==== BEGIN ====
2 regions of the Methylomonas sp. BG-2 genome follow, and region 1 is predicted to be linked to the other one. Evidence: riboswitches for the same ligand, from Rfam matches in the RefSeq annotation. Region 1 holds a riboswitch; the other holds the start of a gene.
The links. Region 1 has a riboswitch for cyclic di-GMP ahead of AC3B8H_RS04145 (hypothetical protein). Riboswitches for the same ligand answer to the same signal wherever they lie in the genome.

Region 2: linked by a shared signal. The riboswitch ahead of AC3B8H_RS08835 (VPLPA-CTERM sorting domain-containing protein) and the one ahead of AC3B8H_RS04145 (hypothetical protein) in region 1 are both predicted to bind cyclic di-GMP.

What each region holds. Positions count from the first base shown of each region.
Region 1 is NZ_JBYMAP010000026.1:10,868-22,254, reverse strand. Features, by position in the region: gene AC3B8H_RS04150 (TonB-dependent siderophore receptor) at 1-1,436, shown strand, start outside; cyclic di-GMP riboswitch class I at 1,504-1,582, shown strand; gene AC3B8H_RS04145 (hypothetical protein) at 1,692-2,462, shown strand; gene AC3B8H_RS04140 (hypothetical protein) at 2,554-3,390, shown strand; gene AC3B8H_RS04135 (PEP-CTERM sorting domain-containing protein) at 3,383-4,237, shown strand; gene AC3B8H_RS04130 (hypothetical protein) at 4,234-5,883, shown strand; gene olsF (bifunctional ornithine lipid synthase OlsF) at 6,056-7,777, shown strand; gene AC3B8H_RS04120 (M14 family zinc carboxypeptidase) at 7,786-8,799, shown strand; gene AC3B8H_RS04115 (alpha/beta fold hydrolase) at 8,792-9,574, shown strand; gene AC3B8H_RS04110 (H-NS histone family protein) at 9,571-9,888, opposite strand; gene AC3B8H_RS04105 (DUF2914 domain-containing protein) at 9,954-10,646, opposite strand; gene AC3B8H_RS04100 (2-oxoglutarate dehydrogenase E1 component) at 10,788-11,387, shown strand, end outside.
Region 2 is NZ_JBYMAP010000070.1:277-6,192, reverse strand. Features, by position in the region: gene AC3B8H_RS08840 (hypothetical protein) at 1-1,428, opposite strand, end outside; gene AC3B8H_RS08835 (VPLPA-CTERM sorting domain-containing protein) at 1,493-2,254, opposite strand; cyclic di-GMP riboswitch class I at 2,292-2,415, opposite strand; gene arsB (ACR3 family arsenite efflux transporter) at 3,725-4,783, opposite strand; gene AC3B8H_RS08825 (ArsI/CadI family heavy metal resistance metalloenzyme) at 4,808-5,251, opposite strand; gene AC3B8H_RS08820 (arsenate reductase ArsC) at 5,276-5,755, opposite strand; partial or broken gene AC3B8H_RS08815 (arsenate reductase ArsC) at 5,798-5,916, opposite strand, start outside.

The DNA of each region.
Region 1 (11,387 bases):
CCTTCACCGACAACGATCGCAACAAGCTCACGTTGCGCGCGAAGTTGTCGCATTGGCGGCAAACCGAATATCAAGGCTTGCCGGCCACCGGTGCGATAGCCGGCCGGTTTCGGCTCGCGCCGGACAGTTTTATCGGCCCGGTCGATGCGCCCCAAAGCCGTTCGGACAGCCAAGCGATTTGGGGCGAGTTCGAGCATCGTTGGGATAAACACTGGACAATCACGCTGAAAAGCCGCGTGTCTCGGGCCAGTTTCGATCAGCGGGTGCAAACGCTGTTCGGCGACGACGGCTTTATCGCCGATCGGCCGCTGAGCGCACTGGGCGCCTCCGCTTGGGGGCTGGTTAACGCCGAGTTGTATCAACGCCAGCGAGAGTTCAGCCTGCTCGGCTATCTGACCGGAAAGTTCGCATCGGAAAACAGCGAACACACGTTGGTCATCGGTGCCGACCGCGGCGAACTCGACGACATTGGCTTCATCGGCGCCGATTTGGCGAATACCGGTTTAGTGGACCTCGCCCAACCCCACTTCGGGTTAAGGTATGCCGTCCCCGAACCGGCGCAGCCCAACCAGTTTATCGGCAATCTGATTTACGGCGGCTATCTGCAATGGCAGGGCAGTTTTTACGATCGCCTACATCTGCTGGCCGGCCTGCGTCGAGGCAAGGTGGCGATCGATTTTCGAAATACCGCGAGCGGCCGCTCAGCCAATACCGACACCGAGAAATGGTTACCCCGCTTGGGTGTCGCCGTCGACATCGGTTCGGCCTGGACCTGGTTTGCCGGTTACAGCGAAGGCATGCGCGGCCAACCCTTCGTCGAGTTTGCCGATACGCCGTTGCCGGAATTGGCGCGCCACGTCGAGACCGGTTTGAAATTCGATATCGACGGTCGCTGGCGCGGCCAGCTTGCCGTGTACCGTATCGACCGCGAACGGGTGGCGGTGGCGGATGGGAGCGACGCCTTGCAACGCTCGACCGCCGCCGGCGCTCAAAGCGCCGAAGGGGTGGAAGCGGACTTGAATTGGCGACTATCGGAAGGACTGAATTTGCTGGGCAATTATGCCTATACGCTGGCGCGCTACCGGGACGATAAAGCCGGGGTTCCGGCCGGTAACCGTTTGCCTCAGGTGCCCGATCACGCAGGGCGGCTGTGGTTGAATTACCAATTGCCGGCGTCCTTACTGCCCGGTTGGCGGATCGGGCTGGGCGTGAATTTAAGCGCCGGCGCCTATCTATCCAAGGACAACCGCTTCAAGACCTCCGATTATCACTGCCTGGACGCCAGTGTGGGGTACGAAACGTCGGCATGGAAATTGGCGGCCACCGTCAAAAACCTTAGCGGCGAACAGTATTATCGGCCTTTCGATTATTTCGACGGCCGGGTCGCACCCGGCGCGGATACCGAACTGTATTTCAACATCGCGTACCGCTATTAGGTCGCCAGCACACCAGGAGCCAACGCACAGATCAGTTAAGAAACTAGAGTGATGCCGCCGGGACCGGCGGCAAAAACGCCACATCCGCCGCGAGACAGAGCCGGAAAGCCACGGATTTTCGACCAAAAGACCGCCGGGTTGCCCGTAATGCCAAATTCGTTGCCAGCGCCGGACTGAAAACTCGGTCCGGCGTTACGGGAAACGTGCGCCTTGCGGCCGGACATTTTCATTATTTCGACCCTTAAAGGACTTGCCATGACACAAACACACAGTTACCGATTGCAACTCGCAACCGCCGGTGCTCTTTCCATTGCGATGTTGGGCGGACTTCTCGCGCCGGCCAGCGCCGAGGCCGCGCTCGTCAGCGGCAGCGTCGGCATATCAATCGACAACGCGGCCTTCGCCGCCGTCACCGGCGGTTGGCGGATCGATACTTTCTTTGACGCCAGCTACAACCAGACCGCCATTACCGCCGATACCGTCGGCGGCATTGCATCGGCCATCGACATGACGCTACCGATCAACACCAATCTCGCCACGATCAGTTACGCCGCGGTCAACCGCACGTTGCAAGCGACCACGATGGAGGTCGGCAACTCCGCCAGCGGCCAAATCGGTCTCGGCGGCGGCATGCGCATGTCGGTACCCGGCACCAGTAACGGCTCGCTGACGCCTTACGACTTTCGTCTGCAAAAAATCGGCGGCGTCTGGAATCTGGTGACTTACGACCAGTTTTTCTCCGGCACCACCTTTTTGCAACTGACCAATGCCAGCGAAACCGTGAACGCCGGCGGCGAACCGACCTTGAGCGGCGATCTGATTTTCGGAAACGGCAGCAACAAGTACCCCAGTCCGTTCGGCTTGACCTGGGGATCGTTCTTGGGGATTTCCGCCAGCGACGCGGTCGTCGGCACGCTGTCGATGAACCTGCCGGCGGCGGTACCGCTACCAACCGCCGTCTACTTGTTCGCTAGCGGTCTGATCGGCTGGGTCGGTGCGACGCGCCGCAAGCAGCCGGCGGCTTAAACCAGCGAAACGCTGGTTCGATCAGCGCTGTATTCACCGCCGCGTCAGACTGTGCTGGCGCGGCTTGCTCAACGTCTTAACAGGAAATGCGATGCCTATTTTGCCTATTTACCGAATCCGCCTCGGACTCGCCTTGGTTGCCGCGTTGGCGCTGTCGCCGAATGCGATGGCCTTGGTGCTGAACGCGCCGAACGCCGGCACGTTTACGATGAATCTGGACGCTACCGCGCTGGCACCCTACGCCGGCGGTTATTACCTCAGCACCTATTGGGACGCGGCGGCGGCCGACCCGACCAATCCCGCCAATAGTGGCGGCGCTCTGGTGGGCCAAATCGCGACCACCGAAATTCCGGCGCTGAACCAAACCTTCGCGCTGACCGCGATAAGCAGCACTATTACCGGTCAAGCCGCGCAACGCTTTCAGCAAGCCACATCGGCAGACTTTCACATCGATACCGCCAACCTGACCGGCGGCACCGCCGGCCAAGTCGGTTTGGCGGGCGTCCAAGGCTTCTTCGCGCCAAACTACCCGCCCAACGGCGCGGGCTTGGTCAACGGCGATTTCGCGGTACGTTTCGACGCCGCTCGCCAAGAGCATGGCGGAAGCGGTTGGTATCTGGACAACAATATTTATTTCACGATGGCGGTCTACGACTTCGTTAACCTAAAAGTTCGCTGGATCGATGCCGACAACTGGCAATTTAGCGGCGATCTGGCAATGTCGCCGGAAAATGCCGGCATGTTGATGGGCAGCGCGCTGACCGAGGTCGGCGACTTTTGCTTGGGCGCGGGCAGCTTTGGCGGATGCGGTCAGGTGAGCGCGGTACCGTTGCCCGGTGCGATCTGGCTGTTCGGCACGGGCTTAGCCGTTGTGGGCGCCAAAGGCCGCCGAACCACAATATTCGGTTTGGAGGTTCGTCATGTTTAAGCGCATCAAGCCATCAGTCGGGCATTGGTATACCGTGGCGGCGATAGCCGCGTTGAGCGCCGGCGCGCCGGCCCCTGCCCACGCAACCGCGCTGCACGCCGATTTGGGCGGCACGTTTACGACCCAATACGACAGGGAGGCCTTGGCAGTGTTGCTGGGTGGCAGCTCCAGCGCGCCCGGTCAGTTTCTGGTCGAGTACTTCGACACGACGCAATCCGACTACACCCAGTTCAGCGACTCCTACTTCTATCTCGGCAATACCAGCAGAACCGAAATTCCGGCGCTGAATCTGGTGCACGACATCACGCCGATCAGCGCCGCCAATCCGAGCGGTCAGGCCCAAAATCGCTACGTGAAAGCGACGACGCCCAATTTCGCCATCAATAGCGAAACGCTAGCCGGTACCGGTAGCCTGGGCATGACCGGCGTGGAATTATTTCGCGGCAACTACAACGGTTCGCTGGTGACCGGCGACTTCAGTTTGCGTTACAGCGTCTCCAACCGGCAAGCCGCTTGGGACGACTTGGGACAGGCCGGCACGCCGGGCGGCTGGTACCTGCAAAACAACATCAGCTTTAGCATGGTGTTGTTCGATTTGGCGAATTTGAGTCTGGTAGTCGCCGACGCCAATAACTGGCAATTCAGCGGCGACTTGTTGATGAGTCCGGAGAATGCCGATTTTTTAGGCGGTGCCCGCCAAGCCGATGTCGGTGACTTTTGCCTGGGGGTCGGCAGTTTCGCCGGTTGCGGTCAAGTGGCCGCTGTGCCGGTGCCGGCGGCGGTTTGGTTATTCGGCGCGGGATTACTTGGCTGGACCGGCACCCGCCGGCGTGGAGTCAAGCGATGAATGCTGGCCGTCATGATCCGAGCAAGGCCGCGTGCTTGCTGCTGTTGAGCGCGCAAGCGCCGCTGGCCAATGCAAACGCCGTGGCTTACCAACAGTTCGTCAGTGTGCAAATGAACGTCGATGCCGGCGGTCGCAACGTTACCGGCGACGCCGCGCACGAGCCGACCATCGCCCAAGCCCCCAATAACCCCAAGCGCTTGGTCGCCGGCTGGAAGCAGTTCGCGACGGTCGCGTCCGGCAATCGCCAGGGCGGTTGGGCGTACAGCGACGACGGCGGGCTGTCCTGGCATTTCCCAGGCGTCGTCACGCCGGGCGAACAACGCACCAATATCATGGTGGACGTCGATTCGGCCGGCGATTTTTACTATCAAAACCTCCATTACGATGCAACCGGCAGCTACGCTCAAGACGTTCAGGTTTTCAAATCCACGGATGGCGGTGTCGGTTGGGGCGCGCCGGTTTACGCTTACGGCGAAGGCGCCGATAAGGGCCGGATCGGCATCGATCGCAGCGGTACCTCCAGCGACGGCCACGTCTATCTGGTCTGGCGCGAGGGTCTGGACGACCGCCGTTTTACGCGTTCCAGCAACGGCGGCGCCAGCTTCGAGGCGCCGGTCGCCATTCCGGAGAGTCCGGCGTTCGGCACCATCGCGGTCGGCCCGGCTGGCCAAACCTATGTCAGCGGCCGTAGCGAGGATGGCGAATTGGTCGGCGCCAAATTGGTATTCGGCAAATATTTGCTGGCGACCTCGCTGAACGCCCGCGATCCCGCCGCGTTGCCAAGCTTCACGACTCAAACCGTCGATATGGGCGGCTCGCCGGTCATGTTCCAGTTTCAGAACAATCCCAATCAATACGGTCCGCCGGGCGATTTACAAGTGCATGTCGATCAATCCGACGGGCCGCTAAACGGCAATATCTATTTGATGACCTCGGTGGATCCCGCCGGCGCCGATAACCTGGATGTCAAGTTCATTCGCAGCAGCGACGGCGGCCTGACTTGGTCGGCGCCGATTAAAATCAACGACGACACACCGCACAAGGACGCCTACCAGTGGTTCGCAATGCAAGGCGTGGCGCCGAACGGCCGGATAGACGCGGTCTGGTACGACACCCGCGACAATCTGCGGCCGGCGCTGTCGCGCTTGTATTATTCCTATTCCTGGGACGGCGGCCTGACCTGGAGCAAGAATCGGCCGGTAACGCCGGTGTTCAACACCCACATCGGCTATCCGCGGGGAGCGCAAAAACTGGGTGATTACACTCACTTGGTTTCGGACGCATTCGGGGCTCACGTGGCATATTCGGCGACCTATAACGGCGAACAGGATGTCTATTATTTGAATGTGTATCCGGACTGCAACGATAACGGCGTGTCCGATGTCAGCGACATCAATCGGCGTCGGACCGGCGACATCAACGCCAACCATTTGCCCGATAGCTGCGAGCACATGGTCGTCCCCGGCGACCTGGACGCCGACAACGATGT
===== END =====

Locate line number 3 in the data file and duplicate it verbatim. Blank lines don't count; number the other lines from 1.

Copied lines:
Region 2: linked by a shared signal. The riboswitch ahead of AC3B8H_RS08835 (VPLPA-CTERM sorting domain-containing protein) and the one ahead of AC3B8H_RS04145 (hypothetical protein) in region 1 are both predicted to bind cyclic di-GMP.